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Autoimmune polyglandular syndrome type 1 (NORD)
Adrenal insufficiency: Pathology review
Adrenal masses: Pathology review
Cushing syndrome and Cushing disease: Pathology review
Diabetes insipidus and SIADH: Pathology review
Diabetes mellitus: Pathology review
Hyperthyroidism: Pathology review
Hypopituitarism: Pathology review
Hypothyroidism: Pathology review
Multiple endocrine neoplasia: Pathology review
Neuroendocrine tumors of the gastrointestinal system: Pathology review
Parathyroid disorders and calcium imbalance: Pathology review
Pituitary tumors: Pathology review
Thyroid nodules and thyroid cancer: Pathology review
Multiple endocrine neoplasia
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So in multiple endocrine neoplasias there are tumors that form in these glands that lead to overproduction of hormones.
Let’s start by going through the glands that are affected and what they do.
These hormones include thyroid stimulating hormone which acts on the thyroid to make thyroid hormone, adrenal corticotropic hormone that acts on the adrenal glands to make cortisol, follicle stimulating hormone and luteinizing hormone which acts on the ovaries and testes to make estrogen in women and testosterone in men.
So it’s like the king of the endocrine glands telling them how much hormone to produce.
The pituitary also makes growth hormone which makes you grow, prolactin which stimulates milk production in women, oxytocin which triggers milk release, antidiuretic hormone which help the kidneys reabsorb water, and melanocyte stimulating hormone helps the melanocytes create more melanin or pigment.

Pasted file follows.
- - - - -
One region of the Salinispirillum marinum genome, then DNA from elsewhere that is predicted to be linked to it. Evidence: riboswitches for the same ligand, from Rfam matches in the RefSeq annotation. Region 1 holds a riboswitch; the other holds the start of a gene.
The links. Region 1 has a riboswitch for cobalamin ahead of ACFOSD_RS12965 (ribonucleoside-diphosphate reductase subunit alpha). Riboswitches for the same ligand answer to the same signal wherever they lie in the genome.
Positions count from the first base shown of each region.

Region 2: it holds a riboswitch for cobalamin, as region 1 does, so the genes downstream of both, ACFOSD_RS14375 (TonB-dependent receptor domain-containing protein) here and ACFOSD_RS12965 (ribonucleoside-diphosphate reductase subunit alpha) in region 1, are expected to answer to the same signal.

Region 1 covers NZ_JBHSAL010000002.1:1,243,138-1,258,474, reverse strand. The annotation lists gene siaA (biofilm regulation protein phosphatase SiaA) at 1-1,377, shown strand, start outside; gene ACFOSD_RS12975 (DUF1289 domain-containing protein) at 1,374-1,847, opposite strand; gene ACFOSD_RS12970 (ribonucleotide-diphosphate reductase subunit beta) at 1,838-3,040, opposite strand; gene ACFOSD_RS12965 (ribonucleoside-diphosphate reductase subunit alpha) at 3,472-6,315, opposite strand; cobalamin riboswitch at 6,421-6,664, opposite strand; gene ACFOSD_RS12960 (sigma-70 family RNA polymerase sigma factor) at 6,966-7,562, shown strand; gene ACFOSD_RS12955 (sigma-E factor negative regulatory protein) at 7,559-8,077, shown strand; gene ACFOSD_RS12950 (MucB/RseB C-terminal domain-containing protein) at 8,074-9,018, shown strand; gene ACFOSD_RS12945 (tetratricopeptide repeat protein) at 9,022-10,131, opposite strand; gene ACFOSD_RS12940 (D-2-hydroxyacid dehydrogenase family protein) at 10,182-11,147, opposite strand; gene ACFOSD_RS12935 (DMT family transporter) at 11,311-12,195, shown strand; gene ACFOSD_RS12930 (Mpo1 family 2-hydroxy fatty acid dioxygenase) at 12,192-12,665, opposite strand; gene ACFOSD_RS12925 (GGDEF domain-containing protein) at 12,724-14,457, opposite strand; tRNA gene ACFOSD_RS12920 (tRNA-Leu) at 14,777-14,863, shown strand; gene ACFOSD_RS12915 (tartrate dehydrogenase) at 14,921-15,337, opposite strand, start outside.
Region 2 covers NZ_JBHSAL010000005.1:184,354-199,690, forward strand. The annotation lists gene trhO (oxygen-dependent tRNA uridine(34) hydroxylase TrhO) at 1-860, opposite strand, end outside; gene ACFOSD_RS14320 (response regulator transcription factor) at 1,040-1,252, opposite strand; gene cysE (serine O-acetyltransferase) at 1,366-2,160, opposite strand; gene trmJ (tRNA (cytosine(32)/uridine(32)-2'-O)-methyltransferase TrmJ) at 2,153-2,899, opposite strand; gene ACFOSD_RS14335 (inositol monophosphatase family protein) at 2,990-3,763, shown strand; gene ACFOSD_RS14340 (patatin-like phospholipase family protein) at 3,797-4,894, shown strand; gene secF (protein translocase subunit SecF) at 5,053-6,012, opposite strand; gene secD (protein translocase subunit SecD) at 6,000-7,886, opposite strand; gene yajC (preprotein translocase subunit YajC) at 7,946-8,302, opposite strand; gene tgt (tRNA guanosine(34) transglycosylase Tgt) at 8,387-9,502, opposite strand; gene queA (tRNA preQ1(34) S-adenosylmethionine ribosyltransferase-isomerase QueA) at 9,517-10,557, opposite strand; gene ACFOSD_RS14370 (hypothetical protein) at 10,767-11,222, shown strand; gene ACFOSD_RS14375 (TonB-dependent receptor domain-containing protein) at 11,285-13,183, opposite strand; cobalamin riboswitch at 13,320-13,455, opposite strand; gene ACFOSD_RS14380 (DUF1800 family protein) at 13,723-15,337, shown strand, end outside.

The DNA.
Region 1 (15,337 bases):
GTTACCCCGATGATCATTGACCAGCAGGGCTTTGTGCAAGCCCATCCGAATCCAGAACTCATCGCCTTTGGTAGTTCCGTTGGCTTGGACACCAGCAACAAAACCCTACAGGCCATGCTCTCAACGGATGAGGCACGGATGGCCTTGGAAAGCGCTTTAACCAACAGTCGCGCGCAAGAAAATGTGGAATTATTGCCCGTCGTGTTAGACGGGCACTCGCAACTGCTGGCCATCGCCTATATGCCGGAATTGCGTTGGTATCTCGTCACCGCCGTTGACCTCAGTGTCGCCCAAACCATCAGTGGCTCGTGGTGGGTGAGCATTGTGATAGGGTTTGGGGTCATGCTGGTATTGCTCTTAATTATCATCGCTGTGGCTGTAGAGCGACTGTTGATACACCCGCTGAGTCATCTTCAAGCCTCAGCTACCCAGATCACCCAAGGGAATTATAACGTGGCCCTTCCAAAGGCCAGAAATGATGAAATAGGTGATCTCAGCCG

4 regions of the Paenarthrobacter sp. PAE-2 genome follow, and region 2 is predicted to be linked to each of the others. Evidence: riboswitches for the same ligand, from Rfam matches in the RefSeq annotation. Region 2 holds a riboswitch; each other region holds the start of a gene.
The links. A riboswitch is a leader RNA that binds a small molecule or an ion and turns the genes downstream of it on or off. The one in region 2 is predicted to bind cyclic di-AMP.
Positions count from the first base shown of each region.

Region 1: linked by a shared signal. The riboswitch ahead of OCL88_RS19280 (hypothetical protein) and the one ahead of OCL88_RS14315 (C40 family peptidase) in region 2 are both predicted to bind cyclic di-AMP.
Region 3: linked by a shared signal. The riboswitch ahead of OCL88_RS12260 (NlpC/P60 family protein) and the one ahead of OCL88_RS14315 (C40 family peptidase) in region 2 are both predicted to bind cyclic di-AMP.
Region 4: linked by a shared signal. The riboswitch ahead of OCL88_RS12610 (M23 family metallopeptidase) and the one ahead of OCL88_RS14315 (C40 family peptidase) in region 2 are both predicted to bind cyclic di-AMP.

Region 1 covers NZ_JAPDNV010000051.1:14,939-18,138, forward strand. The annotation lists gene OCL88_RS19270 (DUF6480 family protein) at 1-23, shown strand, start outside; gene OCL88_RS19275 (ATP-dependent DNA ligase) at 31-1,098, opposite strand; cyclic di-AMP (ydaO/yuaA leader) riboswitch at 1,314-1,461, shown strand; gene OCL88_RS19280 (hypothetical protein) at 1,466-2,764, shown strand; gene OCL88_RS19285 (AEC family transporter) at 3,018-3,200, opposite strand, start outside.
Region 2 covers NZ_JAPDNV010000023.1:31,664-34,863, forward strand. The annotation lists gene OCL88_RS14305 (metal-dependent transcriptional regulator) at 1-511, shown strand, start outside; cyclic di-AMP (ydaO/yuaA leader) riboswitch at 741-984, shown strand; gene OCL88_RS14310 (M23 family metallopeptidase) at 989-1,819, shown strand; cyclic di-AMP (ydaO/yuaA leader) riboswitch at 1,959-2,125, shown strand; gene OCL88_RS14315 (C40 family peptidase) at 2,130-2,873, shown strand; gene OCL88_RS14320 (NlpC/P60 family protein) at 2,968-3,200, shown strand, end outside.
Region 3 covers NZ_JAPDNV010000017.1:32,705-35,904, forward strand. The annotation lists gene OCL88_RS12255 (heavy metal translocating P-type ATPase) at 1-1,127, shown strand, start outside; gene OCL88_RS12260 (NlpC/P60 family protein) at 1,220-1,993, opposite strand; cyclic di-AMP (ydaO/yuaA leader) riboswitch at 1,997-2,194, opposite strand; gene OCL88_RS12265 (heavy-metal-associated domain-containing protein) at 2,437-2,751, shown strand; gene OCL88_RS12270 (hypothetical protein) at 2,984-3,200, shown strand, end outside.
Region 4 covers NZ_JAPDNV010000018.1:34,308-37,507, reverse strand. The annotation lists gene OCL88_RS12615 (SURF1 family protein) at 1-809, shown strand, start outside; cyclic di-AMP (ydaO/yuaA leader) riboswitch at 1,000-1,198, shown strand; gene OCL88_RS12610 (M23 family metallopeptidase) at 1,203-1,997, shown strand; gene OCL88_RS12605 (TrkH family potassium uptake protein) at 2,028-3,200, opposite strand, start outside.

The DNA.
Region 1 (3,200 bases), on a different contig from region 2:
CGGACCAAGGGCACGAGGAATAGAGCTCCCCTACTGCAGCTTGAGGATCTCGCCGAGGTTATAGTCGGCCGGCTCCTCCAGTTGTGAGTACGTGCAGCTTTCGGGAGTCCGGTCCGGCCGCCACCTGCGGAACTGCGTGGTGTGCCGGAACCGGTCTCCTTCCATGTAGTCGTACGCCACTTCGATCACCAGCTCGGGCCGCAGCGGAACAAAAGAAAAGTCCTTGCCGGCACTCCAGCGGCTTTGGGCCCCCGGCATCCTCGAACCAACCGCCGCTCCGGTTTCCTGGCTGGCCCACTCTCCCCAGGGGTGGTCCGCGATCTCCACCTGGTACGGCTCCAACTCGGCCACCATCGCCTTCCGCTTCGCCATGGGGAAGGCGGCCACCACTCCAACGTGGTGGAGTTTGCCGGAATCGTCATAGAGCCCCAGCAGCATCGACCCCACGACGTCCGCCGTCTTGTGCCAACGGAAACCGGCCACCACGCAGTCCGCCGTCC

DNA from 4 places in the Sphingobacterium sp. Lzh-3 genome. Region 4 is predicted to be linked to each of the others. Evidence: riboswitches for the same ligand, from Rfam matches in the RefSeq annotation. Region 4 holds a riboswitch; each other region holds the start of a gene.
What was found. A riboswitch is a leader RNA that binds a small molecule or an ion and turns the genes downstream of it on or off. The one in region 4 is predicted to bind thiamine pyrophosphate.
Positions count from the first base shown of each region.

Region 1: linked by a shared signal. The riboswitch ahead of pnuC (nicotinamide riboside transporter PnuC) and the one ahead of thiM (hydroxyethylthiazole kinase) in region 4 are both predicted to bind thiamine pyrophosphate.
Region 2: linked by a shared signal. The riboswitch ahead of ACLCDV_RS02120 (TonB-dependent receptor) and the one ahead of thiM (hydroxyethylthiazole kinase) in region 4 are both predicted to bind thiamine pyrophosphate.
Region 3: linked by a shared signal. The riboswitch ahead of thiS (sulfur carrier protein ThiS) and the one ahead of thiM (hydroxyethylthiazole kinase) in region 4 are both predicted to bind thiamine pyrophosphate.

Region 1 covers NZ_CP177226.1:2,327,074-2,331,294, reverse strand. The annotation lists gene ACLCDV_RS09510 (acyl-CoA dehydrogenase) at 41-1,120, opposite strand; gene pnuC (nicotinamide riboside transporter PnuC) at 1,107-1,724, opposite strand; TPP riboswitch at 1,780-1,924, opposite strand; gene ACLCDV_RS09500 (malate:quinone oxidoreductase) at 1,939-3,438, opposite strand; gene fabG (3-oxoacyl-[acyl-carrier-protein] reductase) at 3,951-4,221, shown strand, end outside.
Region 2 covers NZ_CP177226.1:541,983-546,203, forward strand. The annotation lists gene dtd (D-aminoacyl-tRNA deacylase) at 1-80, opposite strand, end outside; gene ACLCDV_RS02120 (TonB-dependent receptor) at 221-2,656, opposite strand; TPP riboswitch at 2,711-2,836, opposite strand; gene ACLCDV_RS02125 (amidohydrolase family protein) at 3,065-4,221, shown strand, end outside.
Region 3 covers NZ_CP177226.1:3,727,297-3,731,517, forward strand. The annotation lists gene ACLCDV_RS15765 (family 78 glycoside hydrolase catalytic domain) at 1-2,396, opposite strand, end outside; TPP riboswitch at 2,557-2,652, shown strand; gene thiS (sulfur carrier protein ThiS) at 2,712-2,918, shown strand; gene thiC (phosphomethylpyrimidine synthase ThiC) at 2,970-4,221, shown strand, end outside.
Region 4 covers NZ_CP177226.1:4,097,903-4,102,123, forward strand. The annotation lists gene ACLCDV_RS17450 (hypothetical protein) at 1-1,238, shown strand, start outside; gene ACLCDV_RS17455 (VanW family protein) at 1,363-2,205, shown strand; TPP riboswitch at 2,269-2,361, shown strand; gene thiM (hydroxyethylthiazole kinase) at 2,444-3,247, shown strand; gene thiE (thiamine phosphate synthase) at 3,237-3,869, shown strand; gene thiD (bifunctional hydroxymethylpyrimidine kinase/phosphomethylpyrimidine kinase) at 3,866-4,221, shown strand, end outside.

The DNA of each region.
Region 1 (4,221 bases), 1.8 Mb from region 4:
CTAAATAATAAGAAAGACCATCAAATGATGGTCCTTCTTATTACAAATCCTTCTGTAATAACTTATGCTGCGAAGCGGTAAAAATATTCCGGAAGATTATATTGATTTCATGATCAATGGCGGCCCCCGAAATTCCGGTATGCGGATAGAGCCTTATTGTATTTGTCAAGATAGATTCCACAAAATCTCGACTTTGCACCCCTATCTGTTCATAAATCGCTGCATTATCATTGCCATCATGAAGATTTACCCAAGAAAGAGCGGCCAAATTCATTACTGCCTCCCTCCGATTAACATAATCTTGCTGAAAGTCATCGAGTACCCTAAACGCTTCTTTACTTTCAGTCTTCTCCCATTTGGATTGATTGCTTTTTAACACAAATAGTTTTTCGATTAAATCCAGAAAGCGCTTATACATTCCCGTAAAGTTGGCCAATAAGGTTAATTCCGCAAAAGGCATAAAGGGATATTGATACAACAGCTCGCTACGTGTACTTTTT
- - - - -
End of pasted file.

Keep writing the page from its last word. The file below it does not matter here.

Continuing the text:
Multiple endocrine neoplasias, or MEN for short, are a group of inherited diseases that cause tumors to grow in the endocrine glands of the body. MEN tumors are classified into two broad categories based on their underlying mutations. There is MEN1 caused by a mutation in the MEN1 gene, and MEN2, which is caused by a mutation in the RET gene.
People with MEN1 present with tumors in the pituitary gland or parathyroid glands and pancreatic tumors. MEN2 is further divided into two subtypes: MEN2A and MEN2B. MEN2A is characterized by medullary thyroid cancer, pheochromocytoma, and parathyroid tumors; whereas MEN2B presents with medullary thyroid cancer, pheochromocytoma, and mucosal neuromas.
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